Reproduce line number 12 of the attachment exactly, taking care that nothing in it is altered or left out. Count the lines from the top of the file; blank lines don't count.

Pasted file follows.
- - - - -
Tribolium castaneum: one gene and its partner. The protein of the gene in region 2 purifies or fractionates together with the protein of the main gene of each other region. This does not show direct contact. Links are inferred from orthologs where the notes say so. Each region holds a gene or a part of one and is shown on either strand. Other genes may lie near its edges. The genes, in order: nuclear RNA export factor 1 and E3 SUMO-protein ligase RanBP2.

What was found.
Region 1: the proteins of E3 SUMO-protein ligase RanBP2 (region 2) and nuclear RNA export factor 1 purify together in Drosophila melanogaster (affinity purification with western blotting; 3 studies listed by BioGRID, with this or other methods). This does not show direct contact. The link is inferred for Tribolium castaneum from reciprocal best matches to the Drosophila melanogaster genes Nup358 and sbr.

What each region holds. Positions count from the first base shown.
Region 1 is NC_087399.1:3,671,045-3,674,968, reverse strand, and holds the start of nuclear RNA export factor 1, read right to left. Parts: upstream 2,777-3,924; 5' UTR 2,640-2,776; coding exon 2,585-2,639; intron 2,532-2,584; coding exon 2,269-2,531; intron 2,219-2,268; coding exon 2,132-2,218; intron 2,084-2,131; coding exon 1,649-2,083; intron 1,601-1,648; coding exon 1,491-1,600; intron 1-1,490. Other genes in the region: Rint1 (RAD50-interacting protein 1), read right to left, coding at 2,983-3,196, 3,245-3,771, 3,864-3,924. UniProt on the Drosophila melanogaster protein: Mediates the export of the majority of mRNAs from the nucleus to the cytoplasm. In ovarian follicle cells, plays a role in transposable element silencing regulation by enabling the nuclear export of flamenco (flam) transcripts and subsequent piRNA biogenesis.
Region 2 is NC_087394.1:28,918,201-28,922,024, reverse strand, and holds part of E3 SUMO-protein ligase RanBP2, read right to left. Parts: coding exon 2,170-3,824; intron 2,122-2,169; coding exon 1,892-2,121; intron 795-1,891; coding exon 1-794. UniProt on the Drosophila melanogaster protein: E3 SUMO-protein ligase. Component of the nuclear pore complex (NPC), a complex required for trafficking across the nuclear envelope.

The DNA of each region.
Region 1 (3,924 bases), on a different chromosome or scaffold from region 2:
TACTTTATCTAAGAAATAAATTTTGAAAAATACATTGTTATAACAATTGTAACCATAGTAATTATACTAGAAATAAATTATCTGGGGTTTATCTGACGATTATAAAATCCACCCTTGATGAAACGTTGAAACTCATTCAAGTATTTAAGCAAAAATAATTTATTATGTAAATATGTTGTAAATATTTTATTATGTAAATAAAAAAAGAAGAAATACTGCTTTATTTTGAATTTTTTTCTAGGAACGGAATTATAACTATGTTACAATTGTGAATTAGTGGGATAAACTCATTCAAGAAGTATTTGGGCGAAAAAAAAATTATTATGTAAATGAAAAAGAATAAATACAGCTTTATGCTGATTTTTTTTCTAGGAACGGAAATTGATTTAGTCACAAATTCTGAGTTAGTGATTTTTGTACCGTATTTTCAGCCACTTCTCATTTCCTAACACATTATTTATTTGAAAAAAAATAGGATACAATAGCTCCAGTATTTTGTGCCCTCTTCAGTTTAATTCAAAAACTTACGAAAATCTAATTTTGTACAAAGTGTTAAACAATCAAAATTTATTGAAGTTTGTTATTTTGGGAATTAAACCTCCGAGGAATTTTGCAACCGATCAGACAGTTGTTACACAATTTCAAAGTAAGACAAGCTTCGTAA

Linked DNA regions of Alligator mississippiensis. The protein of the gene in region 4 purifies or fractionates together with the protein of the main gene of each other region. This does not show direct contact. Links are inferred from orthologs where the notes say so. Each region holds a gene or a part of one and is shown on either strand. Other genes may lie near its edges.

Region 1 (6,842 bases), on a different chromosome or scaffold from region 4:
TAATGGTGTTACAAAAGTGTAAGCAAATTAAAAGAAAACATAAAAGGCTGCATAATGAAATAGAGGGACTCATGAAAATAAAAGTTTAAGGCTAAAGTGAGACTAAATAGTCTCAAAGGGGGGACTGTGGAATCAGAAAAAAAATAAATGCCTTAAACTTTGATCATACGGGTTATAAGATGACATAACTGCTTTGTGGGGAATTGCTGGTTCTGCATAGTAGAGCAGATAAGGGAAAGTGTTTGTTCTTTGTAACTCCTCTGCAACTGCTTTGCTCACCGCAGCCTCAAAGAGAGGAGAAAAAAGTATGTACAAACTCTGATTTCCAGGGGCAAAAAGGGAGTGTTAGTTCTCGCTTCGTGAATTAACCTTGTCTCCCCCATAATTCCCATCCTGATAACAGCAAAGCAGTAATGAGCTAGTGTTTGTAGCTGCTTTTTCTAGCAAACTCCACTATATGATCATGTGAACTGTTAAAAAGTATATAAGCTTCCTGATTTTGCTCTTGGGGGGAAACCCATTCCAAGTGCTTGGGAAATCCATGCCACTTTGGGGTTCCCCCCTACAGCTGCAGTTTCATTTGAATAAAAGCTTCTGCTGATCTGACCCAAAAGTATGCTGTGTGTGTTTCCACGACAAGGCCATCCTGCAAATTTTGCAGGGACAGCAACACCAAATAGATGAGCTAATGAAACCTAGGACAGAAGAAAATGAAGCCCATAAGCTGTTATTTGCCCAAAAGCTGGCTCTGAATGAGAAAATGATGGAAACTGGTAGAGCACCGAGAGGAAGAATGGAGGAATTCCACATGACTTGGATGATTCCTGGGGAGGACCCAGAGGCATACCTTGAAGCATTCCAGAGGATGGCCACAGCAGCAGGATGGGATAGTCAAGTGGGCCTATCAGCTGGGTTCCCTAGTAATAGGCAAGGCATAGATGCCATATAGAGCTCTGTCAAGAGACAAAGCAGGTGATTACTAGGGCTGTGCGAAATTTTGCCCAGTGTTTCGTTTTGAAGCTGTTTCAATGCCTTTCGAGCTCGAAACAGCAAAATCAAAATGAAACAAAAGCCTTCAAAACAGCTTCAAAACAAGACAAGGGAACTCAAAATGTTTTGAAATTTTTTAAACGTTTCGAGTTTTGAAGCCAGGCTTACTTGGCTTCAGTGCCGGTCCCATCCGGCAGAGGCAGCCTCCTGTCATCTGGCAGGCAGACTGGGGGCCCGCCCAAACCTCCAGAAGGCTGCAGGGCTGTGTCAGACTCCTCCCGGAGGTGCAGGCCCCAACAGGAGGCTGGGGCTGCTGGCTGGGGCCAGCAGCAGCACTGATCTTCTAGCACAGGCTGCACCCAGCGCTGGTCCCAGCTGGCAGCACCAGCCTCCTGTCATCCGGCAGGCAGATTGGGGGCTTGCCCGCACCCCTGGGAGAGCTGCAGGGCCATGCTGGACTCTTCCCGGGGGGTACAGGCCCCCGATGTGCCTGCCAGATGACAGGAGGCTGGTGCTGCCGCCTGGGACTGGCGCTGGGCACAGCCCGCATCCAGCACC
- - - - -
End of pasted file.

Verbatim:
TAATGGTGTTACAAAAGTGTAAGCAAATTAAAAGAAAACATAAAAGGCTGCATAATGAAATAGAGGGACTCATGAAAATAAAAGTTTAAGGCTAAAGTGAGACTAAATAGTCTCAAAGGGGGGACTGTGGAATCAGAAAAAAAATAAATGCCTTAAACTTTGATCATACGGGTTATAAGATGACATAACTGCTTTGTGGGGAATTGCTGGTTCTGCATAGTAGAGCAGATAAGGGAAAGTGTTTGTTCTTTGTAACTCCTCTGCAACTGCTTTGCTCACCGCAGCCTCAAAGAGAGGAGAAAAAAGTATGTACAAACTCTGATTTCCAGGGGCAAAAAGGGAGTGTTAGTTCTCGCTTCGTGAATTAACCTTGTCTCCCCCATAATTCCCATCCTGATAACAGCAAAGCAGTAATGAGCTAGTGTTTGTAGCTGCTTTTTCTAGCAAACTCCACTATATGATCATGTGAACTGTTAAAAAGTATATAAGCTTCCTGATTTTGCTCTTGGGGGGAAACCCATTCCAAGTGCTTGGGAAATCCATGCCACTTTGGGGTTCCCCCCTACAGCTGCAGTTTCATTTGAATAAAAGCTTCTGCTGATCTGACCCAAAAGTATGCTGTGTGTGTTTCCACGACAAGGCCATCCTGCAAATTTTGCAGGGACAGCAACACCAAATAGATGAGCTAATGAAACCTAGGACAGAAGAAAATGAAGCCCATAAGCTGTTATTTGCCCAAAAGCTGGCTCTGAATGAGAAAATGATGGAAACTGGTAGAGCACCGAGAGGAAGAATGGAGGAATTCCACATGACTTGGATGATTCCTGGGGAGGACCCAGAGGCATACCTTGAAGCATTCCAGAGGATGGCCACAGCAGCAGGATGGGATAGTCAAGTGGGCCTATCAGCTGGGTTCCCTAGTAATAGGCAAGGCATAGATGCCATATAGAGCTCTGTCAAGAGACAAAGCAGGTGATTACTAGGGCTGTGCGAAATTTTGCCCAGTGTTTCGTTTTGAAGCTGTTTCAATGCCTTTCGAGCTCGAAACAGCAAAATCAAAATGAAACAAAAGCCTTCAAAACAGCTTCAAAACAAGACAAGGGAACTCAAAATGTTTTGAAATTTTTTAAACGTTTCGAGTTTTGAAGCCAGGCTTACTTGGCTTCAGTGCCGGTCCCATCCGGCAGAGGCAGCCTCCTGTCATCTGGCAGGCAGACTGGGGGCCCGCCCAAACCTCCAGAAGGCTGCAGGGCTGTGTCAGACTCCTCCCGGAGGTGCAGGCCCCAACAGGAGGCTGGGGCTGCTGGCTGGGGCCAGCAGCAGCACTGATCTTCTAGCACAGGCTGCACCCAGCGCTGGTCCCAGCTGGCAGCACCAGCCTCCTGTCATCCGGCAGGCAGATTGGGGGCTTGCCCGCACCCCTGGGAGAGCTGCAGGGCCATGCTGGACTCTTCCCGGGGGGTACAGGCCCCCGATGTGCCTGCCAGATGACAGGAGGCTGGTGCTGCCGCCTGGGACTGGCGCTGGGCACAGCCCGCATCCAGCACC